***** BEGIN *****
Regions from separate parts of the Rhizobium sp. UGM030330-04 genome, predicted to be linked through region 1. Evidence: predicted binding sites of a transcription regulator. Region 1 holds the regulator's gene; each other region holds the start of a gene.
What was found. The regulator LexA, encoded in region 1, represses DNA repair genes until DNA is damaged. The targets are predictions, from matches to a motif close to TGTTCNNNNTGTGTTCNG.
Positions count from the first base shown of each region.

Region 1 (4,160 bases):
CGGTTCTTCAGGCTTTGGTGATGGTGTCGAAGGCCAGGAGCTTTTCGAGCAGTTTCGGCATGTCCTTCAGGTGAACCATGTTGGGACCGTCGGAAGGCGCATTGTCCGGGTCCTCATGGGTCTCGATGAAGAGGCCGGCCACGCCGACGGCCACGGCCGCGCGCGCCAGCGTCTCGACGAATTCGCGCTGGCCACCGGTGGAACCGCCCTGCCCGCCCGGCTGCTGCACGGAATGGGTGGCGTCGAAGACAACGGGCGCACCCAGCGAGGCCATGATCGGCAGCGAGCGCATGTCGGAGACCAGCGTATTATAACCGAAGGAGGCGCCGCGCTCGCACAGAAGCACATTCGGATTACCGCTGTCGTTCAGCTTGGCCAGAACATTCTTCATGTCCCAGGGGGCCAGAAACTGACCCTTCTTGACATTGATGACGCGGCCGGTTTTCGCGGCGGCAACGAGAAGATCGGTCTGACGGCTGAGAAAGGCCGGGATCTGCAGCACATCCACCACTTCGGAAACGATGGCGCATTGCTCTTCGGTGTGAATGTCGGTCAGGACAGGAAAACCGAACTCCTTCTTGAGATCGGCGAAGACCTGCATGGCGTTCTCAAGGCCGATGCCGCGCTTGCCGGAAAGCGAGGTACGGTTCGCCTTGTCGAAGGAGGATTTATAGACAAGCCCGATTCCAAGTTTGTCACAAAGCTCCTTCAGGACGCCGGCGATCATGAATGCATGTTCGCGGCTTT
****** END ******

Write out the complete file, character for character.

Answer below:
Regions from separate parts of the Rhizobium sp. UGM030330-04 genome, predicted to be linked through region 1. Evidence: predicted binding sites of a transcription regulator. Region 1 holds the regulator's gene; each other region holds the start of a gene.
What was found. The regulator LexA, encoded in region 1, represses DNA repair genes until DNA is damaged. The targets are predictions, from matches to a motif close to TGTTCNNNNTGTGTTCNG.
Positions count from the first base shown of each region.

Region 1 (4,160 bases):
CGGTTCTTCAGGCTTTGGTGATGGTGTCGAAGGCCAGGAGCTTTTCGAGCAGTTTCGGCATGTCCTTCAGGTGAACCATGTTGGGACCGTCGGAAGGCGCATTGTCCGGGTCCTCATGGGTCTCGATGAAGAGGCCGGCCACGCCGACGGCCACGGCCGCGCGCGCCAGCGTCTCGACGAATTCGCGCTGGCCACCGGTGGAACCGCCCTGCCCGCCCGGCTGCTGCACGGAATGGGTGGCGTCGAAGACAACGGGCGCACCCAGCGAGGCCATGATCGGCAGCGAGCGCATGTCGGAGACCAGCGTATTATAACCGAAGGAGGCGCCGCGCTCGCACAGAAGCACATTCGGATTACCGCTGTCGTTCAGCTTGGCCAGAACATTCTTCATGTCCCAGGGGGCCAGAAACTGACCCTTCTTGACATTGATGACGCGGCCGGTTTTCGCGGCGGCAACGAGAAGATCGGTCTGACGGCTGAGAAAGGCCGGGATCTGCAGCACATCCACCACTTCGGAAACGATGGCGCATTGCTCTTCGGTGTGAATGTCGGTCAGGACAGGAAAACCGAACTCCTTCTTGAGATCGGCGAAGACCTGCATGGCGTTCTCAAGGCCGATGCCGCGCTTGCCGGAAAGCGAGGTACGGTTCGCCTTGTCGAAGGAGGATTTATAGACAAGCCCGATTCCAAGTTTGTCACAAAGCTCCTTCAGGACGCCGGCGATCATGAATGCATGTTCGCGGCTTT